I had a remarkable run last summer in the futures markets, mostly from shorting the metals save for gold last August. The trading has been infrequent since then save for spates of shorting the 10 Year Treasury which on balance has been a disaster.
Last week I shorted both Corn and Wheat, even holding them short over the weekend. Frankly was planning to reduce the position but forgot the ag futures markets close at noon pacific and was left holding my breath a bit for the weekend. The basis of this trade effectively was a belief in mean reversion and the Corn trade worked out well with mild rains over Iowa leading to a drop Monday morning. I did not however want to be short going into the crop report, and even went long, but intending to get short again in all but the most dire reports should the price action after the crop report appear safe to do so.
Waking at five A.M. is not a natural strength of mine but I was up and ready for the 5:30 report — believing it would be reported live on Bloomberg TV but knowing I would see the price action quickly.
The first reaction, which lasted all of ten to fifteen seconds was of an immense gain — Corn came in under the most bearish USDA expectations, 123 bushels per acre, lowest average yield since 1995 under even very bearish estimates of 125 bushels per acre. Corn (and other grains) took off:
That spike is not a misprint; all nearly within a minute, swings from the 820s overnight to 843 to 810. I sold the position around 818 after the basic trading range prior to the report had been broken. Same too with the wheat position. The glorious profits of the first moments evaporated into a loss. But this range, once broken, now was it time to go short? I traded in and out of Soybeans, Corn and Wheat. I only took a couple contract short on Corn and got stopped out pretty quickly as you can see by 11 eastern it traded back to the range which I thought was a risk of it going much higher.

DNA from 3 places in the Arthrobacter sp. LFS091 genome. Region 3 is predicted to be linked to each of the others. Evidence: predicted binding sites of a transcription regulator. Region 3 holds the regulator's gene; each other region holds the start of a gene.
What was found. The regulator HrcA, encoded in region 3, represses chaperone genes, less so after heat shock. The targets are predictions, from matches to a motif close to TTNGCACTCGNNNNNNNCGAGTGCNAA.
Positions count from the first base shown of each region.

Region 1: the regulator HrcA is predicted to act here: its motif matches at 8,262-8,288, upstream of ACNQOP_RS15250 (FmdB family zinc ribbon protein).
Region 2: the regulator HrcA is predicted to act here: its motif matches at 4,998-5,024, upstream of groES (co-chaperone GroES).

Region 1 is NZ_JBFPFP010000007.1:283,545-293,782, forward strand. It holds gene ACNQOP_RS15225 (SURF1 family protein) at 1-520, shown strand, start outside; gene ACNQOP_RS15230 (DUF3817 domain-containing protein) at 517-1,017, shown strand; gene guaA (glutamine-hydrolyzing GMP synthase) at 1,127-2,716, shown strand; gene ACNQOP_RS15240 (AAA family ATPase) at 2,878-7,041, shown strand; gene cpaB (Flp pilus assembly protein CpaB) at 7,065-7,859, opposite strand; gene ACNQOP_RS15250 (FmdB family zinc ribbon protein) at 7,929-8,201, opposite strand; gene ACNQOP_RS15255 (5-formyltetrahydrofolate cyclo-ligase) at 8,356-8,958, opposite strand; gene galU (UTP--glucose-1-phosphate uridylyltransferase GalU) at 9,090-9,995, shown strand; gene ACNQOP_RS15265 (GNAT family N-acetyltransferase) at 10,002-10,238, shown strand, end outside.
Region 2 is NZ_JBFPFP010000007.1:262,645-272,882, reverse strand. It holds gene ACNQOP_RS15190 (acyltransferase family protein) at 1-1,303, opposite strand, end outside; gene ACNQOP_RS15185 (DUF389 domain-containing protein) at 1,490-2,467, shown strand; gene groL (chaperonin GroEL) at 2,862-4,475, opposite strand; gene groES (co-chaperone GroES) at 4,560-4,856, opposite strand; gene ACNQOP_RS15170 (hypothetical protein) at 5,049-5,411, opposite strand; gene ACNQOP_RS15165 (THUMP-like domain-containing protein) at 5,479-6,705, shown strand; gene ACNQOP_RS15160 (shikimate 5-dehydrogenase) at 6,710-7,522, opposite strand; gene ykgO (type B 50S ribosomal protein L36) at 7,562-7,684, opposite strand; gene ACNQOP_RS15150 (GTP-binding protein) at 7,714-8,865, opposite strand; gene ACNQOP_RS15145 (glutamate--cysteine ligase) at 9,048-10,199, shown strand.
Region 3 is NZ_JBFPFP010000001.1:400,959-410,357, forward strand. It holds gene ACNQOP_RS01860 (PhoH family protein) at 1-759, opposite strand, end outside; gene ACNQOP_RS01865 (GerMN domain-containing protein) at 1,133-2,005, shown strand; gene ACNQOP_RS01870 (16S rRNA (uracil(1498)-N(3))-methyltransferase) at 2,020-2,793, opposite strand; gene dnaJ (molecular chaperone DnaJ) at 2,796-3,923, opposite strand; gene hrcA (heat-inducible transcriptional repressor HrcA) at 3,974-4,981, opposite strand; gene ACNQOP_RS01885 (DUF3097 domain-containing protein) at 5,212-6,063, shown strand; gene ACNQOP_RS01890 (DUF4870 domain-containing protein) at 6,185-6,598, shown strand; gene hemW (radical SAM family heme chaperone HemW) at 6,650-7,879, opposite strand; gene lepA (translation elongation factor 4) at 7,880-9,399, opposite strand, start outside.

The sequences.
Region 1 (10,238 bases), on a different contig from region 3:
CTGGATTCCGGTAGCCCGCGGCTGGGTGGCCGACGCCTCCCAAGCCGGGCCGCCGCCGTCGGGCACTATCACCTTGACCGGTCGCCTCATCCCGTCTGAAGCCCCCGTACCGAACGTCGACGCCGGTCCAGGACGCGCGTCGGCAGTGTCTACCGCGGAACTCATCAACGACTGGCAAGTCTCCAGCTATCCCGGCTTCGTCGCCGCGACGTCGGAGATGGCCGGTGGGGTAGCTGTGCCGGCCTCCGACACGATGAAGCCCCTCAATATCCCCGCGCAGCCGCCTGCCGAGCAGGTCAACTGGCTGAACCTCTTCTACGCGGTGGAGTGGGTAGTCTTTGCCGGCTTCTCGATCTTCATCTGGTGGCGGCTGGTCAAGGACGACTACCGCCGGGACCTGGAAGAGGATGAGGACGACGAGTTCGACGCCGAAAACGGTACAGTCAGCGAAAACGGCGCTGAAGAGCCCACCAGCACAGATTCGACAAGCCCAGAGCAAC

Wheat and Soybeans, however, were another story. They have traded up in line with corn but have very different underlying supply and demand characteristics. For one, they are not in shortage as corn is. Second, the report in particular for wheat — up 13% from last year, and up 2% from last month’s expectations. Because the two commodities are fungible they will trade together closely; but it shouldn’t be this closely. I was tipped to this from Barron’s the previous week: Wheat Prices will wane by Owen Fletcher:
Wheat bulls argue that dry weather is a threat to harvests in the Black Sea region and Australia—and that Russia could restrict exports, as it did in 2010. While investors should monitor those issues, world inventories are large enough to weather a drop in production. The USDA predicts that world wheat inventories will total 182.4 million metric tons at the end of the 2012-2013 crop year. That’s down from the total in the past few years, but still 11.3% above the average of the past decade. Supplies are likely to grow as farmers plant more wheat to capitalize on high prices.